Oil exploration is making inroads into Tunisia. Tunisia is located in the northernmost part of Africa bordering the Mediterranean Sea between Algeria (to the west) and Libya (to the southeast). In 1999, The Hydrocarbon Law was established in the country to govern Tunisian exploration and production activities. Key elements of the law include the establishment of a framework for production sharing contracts. With favorable fiscal terms and a stable government the country continues to garner a lot of attention as a choice place of business in Africa's rapidly expanding oil and gas scene.
The basins in Tunisia are well established and understood and there is a lot of geological diversity in Tunisia, which creates a number of different play types to explore for. El Borma, Ashtart and Sidi el Kilani are Tunisia's main oil producing fields. Of these three oil producing fields, the largest and most successful field is the Sidi el Kilani field in north central Tunisia. This field has produced over 50 Million barrels of light sweet
crude from a small number of wells.
Canadian listed junior Africa Hydrocarbons (NFK: TSX-V) strategically positioned itself in the Pelagian Basin with over 130,000 acres and boasts 55Km2 of successful 3D seismic targets similar to Sidi el Kilani. The company has a 47.5% interest in two adjoining concessions, the Bouhajla and Ktititir blocks, located in north central Tunisia and only 25 kilometers west of the Sidi el Kilani oil field. These blocks were acquired approximately three years ago when the Tunisian government made them available for bidding after being off the market for over 25 years.
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The company's first prospect, Bouhajla North, will be testing a fractured carbonate chalk reservoir, which is very similar to what is found producing at Sidi el Kilani. The facility and pipeline for the Sidi el Kilani oil field is located only 25 kilometers away from Africa Hydrocarbons respective blocks. Historically, the facility was built to handle up to 25,000 bbls/d but now is only handling 1000 bbls/d and as a result, there is much excess capacity in this nearby facility. There is also a pipeline in place from the field all the way to the port facility on the coast that is also under-utilized. Significantly, Shell acquired a large land position around Africa Hydrocarbon's block last year and has since committed to spending over $150MM on their blocks. Of course, with Shell's announcement, other companies are also making the move into the area, keen to test the unconventional plays within the region.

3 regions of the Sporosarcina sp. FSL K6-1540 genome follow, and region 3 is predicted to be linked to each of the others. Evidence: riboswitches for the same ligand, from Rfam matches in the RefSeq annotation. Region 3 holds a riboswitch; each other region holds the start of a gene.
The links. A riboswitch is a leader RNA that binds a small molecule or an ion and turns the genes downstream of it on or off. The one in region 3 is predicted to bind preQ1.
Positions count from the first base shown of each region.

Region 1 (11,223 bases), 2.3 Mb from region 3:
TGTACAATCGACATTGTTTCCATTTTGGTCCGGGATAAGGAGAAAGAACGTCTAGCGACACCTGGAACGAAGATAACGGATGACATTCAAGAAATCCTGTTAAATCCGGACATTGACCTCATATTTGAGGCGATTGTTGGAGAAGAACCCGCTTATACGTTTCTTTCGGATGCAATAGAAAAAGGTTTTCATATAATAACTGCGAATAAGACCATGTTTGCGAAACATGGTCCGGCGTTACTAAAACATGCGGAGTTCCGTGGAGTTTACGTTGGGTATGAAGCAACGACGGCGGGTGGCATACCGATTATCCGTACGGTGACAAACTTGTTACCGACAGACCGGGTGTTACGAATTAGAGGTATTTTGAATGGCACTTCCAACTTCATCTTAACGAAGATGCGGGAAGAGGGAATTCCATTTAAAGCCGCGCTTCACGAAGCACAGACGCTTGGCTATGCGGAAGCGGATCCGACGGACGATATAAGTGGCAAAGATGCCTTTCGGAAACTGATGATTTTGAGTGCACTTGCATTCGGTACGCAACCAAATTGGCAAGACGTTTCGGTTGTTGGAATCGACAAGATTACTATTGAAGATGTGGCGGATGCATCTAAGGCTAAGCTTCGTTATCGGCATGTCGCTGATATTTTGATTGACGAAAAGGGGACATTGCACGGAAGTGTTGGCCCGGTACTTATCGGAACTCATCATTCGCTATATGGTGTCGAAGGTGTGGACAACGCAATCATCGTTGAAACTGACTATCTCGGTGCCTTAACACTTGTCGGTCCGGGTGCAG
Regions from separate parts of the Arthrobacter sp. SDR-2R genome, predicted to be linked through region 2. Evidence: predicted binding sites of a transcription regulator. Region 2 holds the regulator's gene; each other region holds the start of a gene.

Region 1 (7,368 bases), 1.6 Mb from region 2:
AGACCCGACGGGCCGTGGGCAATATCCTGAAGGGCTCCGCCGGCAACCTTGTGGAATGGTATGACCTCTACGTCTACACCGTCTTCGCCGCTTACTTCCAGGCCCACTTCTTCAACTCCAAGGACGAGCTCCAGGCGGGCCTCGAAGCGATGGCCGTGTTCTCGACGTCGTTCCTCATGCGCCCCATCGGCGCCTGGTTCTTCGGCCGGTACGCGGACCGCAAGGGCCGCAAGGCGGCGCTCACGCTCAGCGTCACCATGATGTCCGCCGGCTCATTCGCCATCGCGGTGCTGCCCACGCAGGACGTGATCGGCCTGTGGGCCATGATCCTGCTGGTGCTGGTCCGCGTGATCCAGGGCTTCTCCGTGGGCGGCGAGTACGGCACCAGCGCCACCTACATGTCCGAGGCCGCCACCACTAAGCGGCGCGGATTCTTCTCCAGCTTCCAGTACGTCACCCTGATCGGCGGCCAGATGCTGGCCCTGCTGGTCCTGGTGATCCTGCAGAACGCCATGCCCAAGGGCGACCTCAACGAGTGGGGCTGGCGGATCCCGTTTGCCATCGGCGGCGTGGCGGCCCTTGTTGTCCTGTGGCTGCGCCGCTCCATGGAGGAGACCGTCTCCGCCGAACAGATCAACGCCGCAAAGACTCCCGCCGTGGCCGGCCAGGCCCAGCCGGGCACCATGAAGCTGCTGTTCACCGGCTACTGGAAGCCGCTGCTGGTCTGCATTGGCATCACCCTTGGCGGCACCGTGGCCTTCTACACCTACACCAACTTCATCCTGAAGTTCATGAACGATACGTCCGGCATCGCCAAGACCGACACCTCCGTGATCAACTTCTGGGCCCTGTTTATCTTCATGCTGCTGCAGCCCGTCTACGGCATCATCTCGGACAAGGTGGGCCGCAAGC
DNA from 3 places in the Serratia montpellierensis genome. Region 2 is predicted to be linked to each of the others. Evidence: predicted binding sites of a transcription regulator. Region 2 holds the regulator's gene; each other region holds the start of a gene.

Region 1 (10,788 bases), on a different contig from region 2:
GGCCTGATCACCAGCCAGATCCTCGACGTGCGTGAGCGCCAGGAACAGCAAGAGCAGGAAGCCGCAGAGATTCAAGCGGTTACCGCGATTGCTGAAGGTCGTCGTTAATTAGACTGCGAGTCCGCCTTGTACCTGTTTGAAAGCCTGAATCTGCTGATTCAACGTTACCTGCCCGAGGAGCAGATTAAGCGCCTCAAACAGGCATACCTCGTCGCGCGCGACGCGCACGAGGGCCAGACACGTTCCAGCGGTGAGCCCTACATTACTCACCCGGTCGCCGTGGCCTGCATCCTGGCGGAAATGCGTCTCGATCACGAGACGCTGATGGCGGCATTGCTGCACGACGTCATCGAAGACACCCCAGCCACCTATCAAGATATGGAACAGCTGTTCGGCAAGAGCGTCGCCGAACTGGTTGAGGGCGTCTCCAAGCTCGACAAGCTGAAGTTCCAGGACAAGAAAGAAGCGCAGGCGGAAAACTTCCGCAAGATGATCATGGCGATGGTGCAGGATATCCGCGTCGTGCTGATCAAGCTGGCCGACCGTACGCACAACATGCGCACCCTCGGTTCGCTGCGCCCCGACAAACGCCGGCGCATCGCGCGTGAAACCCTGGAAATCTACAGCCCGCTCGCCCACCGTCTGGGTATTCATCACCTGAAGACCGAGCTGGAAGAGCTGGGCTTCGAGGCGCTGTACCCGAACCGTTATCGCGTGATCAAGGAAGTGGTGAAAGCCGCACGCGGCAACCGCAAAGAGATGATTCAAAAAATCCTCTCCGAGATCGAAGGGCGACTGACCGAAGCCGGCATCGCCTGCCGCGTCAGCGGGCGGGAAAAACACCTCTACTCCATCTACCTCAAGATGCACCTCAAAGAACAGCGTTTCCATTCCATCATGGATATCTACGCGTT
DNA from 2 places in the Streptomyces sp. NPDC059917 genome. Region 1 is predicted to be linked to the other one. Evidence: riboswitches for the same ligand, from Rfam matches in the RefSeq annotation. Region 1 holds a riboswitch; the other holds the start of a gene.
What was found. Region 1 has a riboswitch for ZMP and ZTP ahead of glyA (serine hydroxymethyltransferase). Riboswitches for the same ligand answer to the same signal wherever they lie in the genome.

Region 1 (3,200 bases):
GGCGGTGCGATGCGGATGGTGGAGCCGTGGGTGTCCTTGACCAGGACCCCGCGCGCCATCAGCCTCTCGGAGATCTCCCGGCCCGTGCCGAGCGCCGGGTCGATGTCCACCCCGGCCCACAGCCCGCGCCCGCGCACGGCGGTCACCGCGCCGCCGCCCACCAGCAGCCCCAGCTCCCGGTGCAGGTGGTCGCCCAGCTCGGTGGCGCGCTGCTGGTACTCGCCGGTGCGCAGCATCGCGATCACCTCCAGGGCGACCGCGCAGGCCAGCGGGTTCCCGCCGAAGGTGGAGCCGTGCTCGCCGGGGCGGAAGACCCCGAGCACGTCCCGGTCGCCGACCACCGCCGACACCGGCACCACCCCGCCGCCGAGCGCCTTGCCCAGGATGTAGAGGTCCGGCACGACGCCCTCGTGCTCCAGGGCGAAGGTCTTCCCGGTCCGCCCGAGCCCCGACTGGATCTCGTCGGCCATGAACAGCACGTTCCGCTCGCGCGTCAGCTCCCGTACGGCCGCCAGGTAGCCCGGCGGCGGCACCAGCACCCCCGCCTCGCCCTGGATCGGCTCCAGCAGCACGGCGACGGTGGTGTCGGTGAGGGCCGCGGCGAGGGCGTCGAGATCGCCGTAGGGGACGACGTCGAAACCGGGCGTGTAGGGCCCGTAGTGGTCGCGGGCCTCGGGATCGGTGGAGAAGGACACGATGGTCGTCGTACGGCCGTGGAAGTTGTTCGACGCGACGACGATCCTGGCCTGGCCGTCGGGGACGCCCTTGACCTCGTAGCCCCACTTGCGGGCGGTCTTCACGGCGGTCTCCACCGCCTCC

With a discovery having similar production rates and reserves to Sidi el Kilani, the companies NPV10 based on its 47.5% working interest could be up to a $100 million, or higher, which is about 10 times the current market capitalization of the company of $10 million. It would turn the company into an intermediate producer. Furthermore, the company would be able to adequately finance a development project through warrant exercises and debt financing with minimal dilution to the shareholders. The company would look to start production from Bouhajla North, and follow-up in that area by preparing to penetrate the reservoir again with up to three new wells. Additional 3D seismic would also be acquired to delineate a number of other prospects on the company's acreage. Based on all the new data the company would be able to establish an updated reserve and resource calculation to highlight the size of the reserves and hydrocarbon potential in that area.
In the event of a smaller discovery, such proximity to the Side el Kilani infrastructure would mean minimal time and money to get any future production on-line. It would also allow for the option to truck oil to the facility to obtain some cash flow while on-site facilities and a short pipeline were built to Sidi el Kilani.
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The world will continue to rely on hydrocarbons far into the future. Africa Hydrocarbons could be one of the best junior African oil and gas stories due to potential near term production, low cost and size of the prize at their Bouhajla Block Prospect located in Tunisia's Pelagian Basin.
Company's like Africa Hydrocarbons are certainly paving the way for other junior explorers in Tunisia. The number of blocks being explored will only continue to increase as the country presently provides favorable fiscal terms and a stable government.
By Pamela A. Hastings